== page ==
declare that it Is reasonable to assume
t.iat tho example set by this powerful
member of the tire making industry
will be followed by the other makers.
No explanation or reasons why are
sivrn In th's announcement, but with
rude rubber selling at a somewhat
lower llgurc than that prevailing for
a yiar or more past, and the constant
davit ing unci application of new higher
efllciency niethod3 of tire manufac
tuie. the reduced Goodrich tire prices
arc but a natural outcome and showe
tin- wllllngnef of a great corporation
to fi've tile buinc: public t'.le lienelll!
derived from changed and Improved
I iindcrhtand that the reduction bet
ters the present price to the user 5
per cnt This, coupled with .he re
duction llrst put Into effect by the
sume company nearly a car ago, cn
iiblss th purchase of tires by the user
low at a material saving over pricc3
pri'iulllp? prior to April of last ear.
-New York Evening Mall, March 31,
(Trader a law which has jast geae
iato effect la Delaware, family
operators' llceases caa bow be
obtained at a cost of 98 per aa
Biau Heretofore each operator,
o natter how naay there were
la a family, had-to hare a sep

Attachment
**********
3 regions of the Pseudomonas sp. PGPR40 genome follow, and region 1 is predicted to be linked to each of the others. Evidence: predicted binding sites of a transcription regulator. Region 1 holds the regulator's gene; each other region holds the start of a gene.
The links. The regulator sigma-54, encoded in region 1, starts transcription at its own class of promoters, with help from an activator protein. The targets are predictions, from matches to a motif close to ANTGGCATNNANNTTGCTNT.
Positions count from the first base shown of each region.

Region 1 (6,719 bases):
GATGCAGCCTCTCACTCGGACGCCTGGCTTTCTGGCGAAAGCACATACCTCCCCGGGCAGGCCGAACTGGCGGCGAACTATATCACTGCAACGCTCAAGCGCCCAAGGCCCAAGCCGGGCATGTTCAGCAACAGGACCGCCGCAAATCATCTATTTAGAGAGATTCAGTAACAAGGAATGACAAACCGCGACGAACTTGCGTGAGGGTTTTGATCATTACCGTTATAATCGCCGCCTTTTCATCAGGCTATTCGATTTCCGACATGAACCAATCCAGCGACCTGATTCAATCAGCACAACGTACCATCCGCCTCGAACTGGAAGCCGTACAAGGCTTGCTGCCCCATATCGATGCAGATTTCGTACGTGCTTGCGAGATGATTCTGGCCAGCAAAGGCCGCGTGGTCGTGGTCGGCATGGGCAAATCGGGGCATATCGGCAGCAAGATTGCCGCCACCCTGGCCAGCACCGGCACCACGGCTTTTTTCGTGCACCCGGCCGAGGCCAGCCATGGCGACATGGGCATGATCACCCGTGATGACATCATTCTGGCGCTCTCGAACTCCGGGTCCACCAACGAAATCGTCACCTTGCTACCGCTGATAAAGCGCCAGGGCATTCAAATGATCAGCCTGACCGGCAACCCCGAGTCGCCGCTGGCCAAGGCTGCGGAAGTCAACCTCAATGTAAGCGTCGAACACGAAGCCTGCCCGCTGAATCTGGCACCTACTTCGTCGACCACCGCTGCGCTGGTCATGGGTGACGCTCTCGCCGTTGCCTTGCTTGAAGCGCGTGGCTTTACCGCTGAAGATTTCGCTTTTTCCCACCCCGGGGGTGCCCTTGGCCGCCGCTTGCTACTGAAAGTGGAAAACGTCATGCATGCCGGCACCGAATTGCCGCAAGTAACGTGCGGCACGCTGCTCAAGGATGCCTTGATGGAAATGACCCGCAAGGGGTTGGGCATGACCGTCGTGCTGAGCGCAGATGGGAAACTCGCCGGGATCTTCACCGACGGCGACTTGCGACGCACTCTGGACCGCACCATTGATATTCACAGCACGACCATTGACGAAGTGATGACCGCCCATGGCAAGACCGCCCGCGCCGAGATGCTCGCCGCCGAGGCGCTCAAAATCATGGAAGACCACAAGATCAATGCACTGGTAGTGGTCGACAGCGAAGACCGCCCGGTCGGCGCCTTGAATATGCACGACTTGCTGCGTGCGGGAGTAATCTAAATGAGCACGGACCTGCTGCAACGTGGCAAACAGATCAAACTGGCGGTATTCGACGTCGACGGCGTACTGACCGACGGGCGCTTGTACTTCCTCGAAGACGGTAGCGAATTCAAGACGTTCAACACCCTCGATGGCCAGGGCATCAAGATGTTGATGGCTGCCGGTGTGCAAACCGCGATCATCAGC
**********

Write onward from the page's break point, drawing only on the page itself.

arate license, which cost 95 a
MISS PRE SCOTT IN
DRIVE AT SPEEDWAY
Young Woman Barely Out of
Her Teens Handles Racing
Car at Reckless Speed.
When the contestants in the 500-mlle
international sneepstakes race line up
to the tape on the Indianapolis speed
way. Memorial Da, one of their num
ber may be Miss Vivian Prescott. of
Philadelphia. She has received per
mission from the track management to
drive .a 00-horsepower foreign racing
car in the classic event.
She Is barely out of her teens, but
handles a racing car with reckless aban
don. She Is the young woman who dis
tinguished herself as a mechanician
and rode in a car piloted by Ned "Wha
len in one of the recent Vanderbilt
cup races. Officials of the three A's In
sist that their constitution must be
changed before Miss Prescott can drive